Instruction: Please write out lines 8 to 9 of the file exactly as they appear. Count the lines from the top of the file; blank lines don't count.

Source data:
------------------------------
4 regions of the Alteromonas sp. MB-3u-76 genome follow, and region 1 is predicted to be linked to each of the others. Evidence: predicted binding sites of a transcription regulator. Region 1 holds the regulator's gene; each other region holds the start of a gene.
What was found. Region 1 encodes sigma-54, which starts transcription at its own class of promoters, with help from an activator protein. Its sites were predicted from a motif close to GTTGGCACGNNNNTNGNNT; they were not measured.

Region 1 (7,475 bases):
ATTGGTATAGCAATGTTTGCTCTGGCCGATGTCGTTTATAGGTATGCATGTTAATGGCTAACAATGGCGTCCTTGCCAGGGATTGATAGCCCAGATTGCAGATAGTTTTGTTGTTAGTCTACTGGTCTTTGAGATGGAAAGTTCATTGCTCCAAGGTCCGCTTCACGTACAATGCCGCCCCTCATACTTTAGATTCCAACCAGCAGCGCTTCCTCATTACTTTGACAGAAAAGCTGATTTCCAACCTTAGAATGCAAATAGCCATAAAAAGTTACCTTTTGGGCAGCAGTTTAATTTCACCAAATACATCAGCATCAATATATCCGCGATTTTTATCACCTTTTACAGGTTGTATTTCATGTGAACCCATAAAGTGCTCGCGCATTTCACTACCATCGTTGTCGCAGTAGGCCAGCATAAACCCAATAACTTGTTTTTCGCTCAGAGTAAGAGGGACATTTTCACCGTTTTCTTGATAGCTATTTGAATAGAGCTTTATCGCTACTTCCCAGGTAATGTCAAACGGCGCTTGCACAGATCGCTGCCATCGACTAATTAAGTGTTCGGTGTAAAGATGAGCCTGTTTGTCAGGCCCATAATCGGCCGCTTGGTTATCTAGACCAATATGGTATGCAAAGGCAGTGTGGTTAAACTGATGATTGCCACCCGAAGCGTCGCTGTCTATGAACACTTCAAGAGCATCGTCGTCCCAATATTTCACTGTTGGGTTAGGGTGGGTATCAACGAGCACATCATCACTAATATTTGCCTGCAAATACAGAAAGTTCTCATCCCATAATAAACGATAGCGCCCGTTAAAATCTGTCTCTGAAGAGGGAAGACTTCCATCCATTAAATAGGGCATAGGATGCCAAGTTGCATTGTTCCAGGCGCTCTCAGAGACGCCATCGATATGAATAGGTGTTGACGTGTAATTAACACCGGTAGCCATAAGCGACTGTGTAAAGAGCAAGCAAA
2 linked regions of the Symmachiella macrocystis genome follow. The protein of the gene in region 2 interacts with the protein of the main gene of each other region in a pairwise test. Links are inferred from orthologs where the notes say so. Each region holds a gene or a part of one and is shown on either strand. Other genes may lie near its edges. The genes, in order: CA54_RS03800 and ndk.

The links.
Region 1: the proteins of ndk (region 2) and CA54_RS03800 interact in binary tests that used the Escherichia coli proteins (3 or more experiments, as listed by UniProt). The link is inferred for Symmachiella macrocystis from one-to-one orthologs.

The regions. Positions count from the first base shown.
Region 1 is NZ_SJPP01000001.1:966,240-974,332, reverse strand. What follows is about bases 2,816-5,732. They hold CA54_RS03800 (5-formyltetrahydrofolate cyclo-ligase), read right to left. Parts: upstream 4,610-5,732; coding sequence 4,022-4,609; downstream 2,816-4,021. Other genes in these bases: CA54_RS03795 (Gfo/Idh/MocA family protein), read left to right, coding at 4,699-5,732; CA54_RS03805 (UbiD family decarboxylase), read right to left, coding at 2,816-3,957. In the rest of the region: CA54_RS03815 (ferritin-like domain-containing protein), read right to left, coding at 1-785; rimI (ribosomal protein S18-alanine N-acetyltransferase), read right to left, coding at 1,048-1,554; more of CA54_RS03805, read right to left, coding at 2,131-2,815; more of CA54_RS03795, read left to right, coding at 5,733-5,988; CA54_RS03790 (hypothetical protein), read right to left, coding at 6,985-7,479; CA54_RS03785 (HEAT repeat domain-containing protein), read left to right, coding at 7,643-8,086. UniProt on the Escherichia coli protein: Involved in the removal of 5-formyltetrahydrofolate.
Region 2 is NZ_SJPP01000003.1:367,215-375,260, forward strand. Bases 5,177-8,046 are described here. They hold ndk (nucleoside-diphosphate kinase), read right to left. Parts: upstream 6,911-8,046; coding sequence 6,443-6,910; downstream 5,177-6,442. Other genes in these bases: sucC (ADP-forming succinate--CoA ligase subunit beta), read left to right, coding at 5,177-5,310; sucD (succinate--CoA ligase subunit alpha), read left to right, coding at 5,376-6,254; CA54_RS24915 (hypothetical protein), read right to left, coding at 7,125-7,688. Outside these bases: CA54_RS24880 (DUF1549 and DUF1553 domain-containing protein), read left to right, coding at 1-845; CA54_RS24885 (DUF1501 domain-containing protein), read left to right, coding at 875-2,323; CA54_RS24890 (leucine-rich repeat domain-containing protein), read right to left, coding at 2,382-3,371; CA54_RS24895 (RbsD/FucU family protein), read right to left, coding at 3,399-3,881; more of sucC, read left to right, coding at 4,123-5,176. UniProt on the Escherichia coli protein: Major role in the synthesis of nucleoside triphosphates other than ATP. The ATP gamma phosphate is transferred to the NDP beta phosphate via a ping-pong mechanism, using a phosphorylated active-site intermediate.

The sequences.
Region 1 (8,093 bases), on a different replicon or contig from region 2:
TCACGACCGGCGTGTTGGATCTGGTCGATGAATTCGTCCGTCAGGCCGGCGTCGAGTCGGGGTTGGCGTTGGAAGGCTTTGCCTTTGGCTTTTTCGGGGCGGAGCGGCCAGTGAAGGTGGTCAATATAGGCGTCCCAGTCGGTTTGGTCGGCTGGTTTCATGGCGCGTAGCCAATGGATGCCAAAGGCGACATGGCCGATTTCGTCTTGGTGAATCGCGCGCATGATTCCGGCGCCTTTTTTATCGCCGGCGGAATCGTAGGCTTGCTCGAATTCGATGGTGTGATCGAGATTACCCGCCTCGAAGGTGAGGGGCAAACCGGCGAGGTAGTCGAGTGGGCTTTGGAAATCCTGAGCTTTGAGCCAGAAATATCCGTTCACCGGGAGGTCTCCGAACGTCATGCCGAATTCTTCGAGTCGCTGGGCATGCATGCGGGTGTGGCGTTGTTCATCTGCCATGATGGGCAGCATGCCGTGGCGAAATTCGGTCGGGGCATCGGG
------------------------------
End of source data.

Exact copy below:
The regions. Positions count from the first base shown.
Region 1 is NZ_SJPP01000001.1:966,240-974,332, reverse strand. What follows is about bases 2,816-5,732. They hold CA54_RS03800 (5-formyltetrahydrofolate cyclo-ligase), read right to left. Parts: upstream 4,610-5,732; coding sequence 4,022-4,609; downstream 2,816-4,021. Other genes in these bases: CA54_RS03795 (Gfo/Idh/MocA family protein), read left to right, coding at 4,699-5,732; CA54_RS03805 (UbiD family decarboxylase), read right to left, coding at 2,816-3,957. In the rest of the region: CA54_RS03815 (ferritin-like domain-containing protein), read right to left, coding at 1-785; rimI (ribosomal protein S18-alanine N-acetyltransferase), read right to left, coding at 1,048-1,554; more of CA54_RS03805, read right to left, coding at 2,131-2,815; more of CA54_RS03795, read left to right, coding at 5,733-5,988; CA54_RS03790 (hypothetical protein), read right to left, coding at 6,985-7,479; CA54_RS03785 (HEAT repeat domain-containing protein), read left to right, coding at 7,643-8,086. UniProt on the Escherichia coli protein: Involved in the removal of 5-formyltetrahydrofolate.